- TFB voting delegates direct changes to policies in water plan funding, transportation
- Ag needs to be part of solution.
The farm and ranch membership that traditionally supports lower taxes and government fees voted today in support of a source of revenue to fund the state’s water plan during the business session of the 79th Annual Meeting of the Texas Farm Bureau (TFB).
More than 1,000 farmers and ranchers—866 of which served as voting delegates—from across the state convened Dec. 1-3 at the Waco Convention Center for the annual meeting of the state’s largest agriculture organization.
Voting delegates supported an amendment to TFB policy that calls for a source of revenue, either through a dedicated fund or from the Rainy Day Fund, to allocate necessary resources through the state water plan.
“We understand the state water plan will be expensive, and we need a dedicated revenue source to fund it,” said TFB President Kenneth Dierschke. “Recognizing that agriculture is one of the major water users in the state, we want to be part of the solution.”
In an attempt by Farm Bureau members to address the damage to their local roads, voting delegates passed a resolution to allocate funds to Texas counties to make necessary repairs. The delegates recommended that 25 percent of the oil severance tax be used to repair roadways following damage from oil and gas drilling and production activities.
“Farmers and ranchers must be able to rely on the roads around their property and along major thoroughfares to efficiently transport goods and livestock,” Dierschke said. “While we do not oppose oil and gas exploration, our members do feel that the tax revenue from the industry should help repair damage done to our roadways in the process.”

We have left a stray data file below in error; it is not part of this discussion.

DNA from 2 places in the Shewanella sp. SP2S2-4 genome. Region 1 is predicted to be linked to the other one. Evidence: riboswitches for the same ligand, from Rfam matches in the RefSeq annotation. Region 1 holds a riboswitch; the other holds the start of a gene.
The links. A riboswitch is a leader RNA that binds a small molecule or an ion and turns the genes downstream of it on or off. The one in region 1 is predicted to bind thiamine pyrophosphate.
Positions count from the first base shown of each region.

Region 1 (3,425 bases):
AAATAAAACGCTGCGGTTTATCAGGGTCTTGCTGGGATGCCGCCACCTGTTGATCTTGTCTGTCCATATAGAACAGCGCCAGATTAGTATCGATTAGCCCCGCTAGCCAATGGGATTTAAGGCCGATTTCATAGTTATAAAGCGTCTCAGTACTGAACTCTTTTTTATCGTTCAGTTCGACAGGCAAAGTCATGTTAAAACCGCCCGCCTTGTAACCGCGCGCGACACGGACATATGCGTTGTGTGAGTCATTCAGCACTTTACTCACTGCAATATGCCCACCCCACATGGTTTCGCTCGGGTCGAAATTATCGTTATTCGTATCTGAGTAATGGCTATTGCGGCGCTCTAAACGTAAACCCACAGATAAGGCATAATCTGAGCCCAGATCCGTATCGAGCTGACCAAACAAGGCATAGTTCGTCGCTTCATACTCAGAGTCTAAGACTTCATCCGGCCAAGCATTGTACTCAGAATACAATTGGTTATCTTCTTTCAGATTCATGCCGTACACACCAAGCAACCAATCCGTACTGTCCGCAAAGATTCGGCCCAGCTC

Voting delegates debated several additional state and national issues. The members supported a statewide beef checkoff program that could keep the per-head assessment inside the state or provide a percentage to a national program. They also passed a resolution to expand boll weevil control efforts along the border and into Mexico. By assisting cotton farmers along the U.S.-Mexico border, steps could be taken to protect crops from boll weevil infestation.
Policy was approved by Texas delegates last year to support a cost-benefit analysis of continued expansion of ethanol and alternative fuels; if approved at the American Farm Bureau Federation, it would be a significant change to national Farm Bureau policy.
During the annual meeting, members elected the following state directors to two-year terms: Dan Smith of Floyd County, District 2; Ben Wible of Grayson County, District 4; Neil Walter of Coryell County, District 8; and Ronnie Muennink of Medina County, District 10. The following directors were reelected to two-year terms: David Stubblefield of Mitchell County, District 6, and Russell Boening of Wilson County, District 12. Directors from the odd-numbered districts will continue serving the second year of their existing terms.